Name-Changing Resolutions Won't Change the Game for the GOP

Political eyes will be on the National Harbor in Prince George's County, Md., as the Republican National Committee meets to consider what we're going to call Democrats.

With the GOP on the receiving end of back-to-back electoral smackdowns in 2006 and 2008 and the party's polls numbers still hovering somewhere below those of trial lawyers (though above John Edwards's numbers!), spending time and money on what is essentially a name-calling resolution — to rename the Democratic Party the "Democrat-Socialist Party" — is at best a waste of time.

More damaging, it sends a signal that many Republicans just don't get it and have no clue what is important to voters. They care about the economy and wars in Iraq and Afghanistan. They care about their healthcare and their kids’ education. What don't they care about? Labels.

Such a move won't help a single Republican candidate get elected (and if it's a good idea, candidates could do it on their own), nor does it offer any policy-based solutions, such as Rep. Eric Cantor (R-Va.) is seeking with the National Council for a New America.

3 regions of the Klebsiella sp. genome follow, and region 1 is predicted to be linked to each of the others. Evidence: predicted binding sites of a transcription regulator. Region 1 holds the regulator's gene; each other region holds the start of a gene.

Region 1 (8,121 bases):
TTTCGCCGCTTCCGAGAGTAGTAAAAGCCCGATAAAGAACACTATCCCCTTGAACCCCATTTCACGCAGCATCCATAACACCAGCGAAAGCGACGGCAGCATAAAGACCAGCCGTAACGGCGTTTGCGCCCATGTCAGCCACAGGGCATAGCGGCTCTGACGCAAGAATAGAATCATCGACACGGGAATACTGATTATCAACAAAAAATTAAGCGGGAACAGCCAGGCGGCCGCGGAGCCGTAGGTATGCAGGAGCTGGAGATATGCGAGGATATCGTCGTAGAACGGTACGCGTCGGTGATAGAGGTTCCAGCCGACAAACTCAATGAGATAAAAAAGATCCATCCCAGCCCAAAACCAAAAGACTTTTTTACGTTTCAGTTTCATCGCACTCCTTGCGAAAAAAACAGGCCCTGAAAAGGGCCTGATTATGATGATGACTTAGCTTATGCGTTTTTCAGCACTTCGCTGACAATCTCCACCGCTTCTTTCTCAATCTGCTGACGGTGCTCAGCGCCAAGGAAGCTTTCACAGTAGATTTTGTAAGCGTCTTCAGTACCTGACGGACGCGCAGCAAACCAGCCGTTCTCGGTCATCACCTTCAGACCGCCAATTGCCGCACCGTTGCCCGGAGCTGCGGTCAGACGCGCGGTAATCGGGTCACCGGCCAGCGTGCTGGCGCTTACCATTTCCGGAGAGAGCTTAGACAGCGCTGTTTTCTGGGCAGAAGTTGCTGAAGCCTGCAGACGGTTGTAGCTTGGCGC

Over at the NRCC and NRSC, they are concerned with recruiting candidates and raising money. They want to beat Democrats, whatever they're called.

The Washington Post's Chris Cillizza laid it bare: "The number of self-identifying Republicans stood at 21 percent last month — the lowest it has been since the fall of 1983."

So it should be explained — how will calling Democrats another name help the party rebuild that number? How will it help gain support from Hispanics and other groups where the numbers continue to fall?

If the GOP is serious about taking back the White House and Congress, the focus has to be on winning — and engaging as many voters as possible. The party can't afford to take its collective eye off the ball and send the wrong signals to the voters. We did enough of that the last two election cycles.

In the meantime, here's a suggestion: Let's just call them Democrats.